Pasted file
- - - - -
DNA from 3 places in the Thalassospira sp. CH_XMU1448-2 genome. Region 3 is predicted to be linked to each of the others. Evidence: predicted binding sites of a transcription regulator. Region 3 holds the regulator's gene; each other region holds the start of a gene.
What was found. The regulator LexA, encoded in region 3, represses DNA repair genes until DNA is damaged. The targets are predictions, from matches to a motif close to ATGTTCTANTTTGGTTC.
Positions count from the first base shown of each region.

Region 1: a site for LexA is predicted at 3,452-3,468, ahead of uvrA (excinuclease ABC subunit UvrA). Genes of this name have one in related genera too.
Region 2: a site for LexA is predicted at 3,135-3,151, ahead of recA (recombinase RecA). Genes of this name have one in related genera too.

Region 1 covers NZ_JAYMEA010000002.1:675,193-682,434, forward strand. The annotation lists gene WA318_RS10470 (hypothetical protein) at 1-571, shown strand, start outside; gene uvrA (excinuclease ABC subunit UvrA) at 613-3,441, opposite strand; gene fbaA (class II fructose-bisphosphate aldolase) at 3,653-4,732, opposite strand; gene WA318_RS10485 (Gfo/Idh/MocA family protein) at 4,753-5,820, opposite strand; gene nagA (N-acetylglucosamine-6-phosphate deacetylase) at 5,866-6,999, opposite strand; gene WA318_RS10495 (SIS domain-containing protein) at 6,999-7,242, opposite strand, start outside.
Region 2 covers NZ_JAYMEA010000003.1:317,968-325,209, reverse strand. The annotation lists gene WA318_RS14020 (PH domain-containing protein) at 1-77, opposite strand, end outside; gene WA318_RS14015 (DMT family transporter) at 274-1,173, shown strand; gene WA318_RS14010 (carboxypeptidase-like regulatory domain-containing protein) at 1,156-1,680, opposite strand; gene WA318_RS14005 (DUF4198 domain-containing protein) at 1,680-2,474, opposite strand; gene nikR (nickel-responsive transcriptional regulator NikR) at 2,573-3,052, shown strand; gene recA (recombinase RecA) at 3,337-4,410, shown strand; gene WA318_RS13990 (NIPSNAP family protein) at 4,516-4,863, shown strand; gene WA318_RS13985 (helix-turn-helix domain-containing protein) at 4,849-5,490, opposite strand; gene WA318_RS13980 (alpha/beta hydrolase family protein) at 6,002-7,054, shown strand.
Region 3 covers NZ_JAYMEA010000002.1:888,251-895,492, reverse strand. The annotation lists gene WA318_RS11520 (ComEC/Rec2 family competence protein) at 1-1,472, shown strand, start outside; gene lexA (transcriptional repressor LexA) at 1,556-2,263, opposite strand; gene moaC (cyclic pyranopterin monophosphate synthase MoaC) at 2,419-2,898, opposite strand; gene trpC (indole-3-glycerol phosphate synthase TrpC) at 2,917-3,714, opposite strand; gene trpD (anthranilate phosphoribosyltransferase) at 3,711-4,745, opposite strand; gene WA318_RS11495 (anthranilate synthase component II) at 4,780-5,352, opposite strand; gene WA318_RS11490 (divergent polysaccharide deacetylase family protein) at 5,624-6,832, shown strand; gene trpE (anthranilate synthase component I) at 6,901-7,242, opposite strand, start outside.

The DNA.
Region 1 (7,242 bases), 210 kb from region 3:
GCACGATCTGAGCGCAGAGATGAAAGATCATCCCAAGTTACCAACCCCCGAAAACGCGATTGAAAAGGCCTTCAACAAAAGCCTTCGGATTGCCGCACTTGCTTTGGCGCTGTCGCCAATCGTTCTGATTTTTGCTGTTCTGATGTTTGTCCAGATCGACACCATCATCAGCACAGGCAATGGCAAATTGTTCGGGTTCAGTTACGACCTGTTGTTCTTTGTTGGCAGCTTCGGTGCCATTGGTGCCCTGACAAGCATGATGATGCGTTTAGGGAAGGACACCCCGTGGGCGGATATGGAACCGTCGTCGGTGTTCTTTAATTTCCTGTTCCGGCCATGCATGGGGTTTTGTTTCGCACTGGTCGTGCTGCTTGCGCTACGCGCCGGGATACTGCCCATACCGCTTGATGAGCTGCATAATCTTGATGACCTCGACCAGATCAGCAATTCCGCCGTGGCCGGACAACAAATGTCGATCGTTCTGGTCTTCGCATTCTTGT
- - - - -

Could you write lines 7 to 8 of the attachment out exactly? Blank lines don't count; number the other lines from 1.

Region 2 covers NZ_JAYMEA010000003.1:317,968-325,209, reverse strand. The annotation lists gene WA318_RS14020 (PH domain-containing protein) at 1-77, opposite strand, end outside; gene WA318_RS14015 (DMT family transporter) at 274-1,173, shown strand; gene WA318_RS14010 (carboxypeptidase-like regulatory domain-containing protein) at 1,156-1,680, opposite strand; gene WA318_RS14005 (DUF4198 domain-containing protein) at 1,680-2,474, opposite strand; gene nikR (nickel-responsive transcriptional regulator NikR) at 2,573-3,052, shown strand; gene recA (recombinase RecA) at 3,337-4,410, shown strand; gene WA318_RS13990 (NIPSNAP family protein) at 4,516-4,863, shown strand; gene WA318_RS13985 (helix-turn-helix domain-containing protein) at 4,849-5,490, opposite strand; gene WA318_RS13980 (alpha/beta hydrolase family protein) at 6,002-7,054, shown strand.
Region 3 covers NZ_JAYMEA010000002.1:888,251-895,492, reverse strand. The annotation lists gene WA318_RS11520 (ComEC/Rec2 family competence protein) at 1-1,472, shown strand, start outside; gene lexA (transcriptional repressor LexA) at 1,556-2,263, opposite strand; gene moaC (cyclic pyranopterin monophosphate synthase MoaC) at 2,419-2,898, opposite strand; gene trpC (indole-3-glycerol phosphate synthase TrpC) at 2,917-3,714, opposite strand; gene trpD (anthranilate phosphoribosyltransferase) at 3,711-4,745, opposite strand; gene WA318_RS11495 (anthranilate synthase component II) at 4,780-5,352, opposite strand; gene WA318_RS11490 (divergent polysaccharide deacetylase family protein) at 5,624-6,832, shown strand; gene trpE (anthranilate synthase component I) at 6,901-7,242, opposite strand, start outside.